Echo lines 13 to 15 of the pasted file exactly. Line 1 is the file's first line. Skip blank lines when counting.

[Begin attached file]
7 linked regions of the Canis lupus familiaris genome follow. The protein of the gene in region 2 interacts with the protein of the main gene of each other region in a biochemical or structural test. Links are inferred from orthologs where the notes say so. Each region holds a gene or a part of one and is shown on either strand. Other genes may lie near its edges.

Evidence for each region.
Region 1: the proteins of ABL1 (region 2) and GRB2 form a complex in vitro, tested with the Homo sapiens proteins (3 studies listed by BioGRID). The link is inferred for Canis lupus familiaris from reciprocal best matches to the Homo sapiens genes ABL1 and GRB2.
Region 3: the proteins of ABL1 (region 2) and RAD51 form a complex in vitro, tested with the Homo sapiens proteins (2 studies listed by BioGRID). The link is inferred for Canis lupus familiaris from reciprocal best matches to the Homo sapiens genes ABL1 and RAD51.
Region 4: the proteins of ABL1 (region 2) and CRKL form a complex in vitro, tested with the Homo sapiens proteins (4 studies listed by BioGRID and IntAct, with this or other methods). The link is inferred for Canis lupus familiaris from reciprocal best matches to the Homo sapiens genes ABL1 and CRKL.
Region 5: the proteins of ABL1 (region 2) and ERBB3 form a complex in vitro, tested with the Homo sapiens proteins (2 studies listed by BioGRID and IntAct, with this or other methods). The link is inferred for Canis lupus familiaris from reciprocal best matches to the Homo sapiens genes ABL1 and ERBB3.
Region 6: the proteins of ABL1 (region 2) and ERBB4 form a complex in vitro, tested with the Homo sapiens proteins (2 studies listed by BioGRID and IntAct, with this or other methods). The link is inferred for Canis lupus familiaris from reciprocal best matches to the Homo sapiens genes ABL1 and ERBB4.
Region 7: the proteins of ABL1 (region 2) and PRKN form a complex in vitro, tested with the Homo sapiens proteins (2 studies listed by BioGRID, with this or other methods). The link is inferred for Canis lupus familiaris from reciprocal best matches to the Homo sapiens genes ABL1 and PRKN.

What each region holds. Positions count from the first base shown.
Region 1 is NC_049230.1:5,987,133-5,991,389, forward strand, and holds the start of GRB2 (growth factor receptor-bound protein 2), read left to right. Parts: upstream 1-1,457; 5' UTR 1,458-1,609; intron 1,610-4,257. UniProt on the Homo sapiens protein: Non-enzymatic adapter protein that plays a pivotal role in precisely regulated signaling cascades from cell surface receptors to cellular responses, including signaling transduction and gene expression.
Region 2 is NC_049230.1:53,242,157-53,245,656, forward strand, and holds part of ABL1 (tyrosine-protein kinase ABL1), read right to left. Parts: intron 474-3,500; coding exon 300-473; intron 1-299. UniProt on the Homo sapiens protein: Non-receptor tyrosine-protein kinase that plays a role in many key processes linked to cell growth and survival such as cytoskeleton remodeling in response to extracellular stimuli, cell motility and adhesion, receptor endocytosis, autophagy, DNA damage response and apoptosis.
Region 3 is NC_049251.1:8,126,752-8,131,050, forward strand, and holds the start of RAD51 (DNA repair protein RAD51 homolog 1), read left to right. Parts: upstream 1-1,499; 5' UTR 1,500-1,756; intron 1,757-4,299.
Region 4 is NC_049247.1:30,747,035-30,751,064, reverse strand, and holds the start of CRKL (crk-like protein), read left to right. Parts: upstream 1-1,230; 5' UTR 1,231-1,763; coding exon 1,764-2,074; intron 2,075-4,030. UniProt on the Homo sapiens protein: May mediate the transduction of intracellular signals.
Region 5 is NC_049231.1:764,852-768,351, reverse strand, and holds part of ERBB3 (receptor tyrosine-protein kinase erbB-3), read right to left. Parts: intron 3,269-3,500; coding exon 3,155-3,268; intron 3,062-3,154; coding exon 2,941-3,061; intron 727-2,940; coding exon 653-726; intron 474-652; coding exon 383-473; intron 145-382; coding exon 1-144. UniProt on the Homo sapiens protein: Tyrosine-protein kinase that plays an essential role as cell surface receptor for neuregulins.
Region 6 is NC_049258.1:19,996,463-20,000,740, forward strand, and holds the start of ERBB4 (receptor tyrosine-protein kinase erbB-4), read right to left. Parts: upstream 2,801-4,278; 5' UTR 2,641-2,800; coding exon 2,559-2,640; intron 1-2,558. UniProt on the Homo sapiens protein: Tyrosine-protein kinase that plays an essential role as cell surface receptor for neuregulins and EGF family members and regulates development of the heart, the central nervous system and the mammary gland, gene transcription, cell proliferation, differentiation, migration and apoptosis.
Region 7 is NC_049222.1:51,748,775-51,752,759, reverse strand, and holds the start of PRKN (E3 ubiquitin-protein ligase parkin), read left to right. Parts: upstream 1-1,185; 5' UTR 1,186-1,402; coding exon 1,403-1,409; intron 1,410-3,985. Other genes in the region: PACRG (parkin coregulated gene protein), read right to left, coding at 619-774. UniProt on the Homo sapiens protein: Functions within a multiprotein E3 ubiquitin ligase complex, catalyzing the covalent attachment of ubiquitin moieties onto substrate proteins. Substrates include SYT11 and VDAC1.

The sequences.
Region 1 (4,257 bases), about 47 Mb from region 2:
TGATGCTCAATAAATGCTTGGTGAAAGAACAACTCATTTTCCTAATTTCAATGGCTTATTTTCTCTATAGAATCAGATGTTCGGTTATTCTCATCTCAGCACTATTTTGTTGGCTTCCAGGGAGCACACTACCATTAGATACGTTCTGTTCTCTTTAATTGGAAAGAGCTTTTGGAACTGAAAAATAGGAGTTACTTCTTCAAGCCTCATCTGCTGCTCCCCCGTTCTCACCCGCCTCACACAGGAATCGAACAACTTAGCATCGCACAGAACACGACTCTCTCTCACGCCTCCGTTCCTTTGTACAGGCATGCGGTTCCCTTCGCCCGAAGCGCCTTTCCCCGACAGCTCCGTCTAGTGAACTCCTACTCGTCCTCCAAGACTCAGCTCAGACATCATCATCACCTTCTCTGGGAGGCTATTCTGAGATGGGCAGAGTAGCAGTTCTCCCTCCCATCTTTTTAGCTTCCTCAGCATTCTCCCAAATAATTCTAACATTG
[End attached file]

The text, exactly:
Region 4 is NC_049247.1:30,747,035-30,751,064, reverse strand, and holds the start of CRKL (crk-like protein), read left to right. Parts: upstream 1-1,230; 5' UTR 1,231-1,763; coding exon 1,764-2,074; intron 2,075-4,030. UniProt on the Homo sapiens protein: May mediate the transduction of intracellular signals.
Region 5 is NC_049231.1:764,852-768,351, reverse strand, and holds part of ERBB3 (receptor tyrosine-protein kinase erbB-3), read right to left. Parts: intron 3,269-3,500; coding exon 3,155-3,268; intron 3,062-3,154; coding exon 2,941-3,061; intron 727-2,940; coding exon 653-726; intron 474-652; coding exon 383-473; intron 145-382; coding exon 1-144. UniProt on the Homo sapiens protein: Tyrosine-protein kinase that plays an essential role as cell surface receptor for neuregulins.
Region 6 is NC_049258.1:19,996,463-20,000,740, forward strand, and holds the start of ERBB4 (receptor tyrosine-protein kinase erbB-4), read right to left. Parts: upstream 2,801-4,278; 5' UTR 2,641-2,800; coding exon 2,559-2,640; intron 1-2,558. UniProt on the Homo sapiens protein: Tyrosine-protein kinase that plays an essential role as cell surface receptor for neuregulins and EGF family members and regulates development of the heart, the central nervous system and the mammary gland, gene transcription, cell proliferation, differentiation, migration and apoptosis.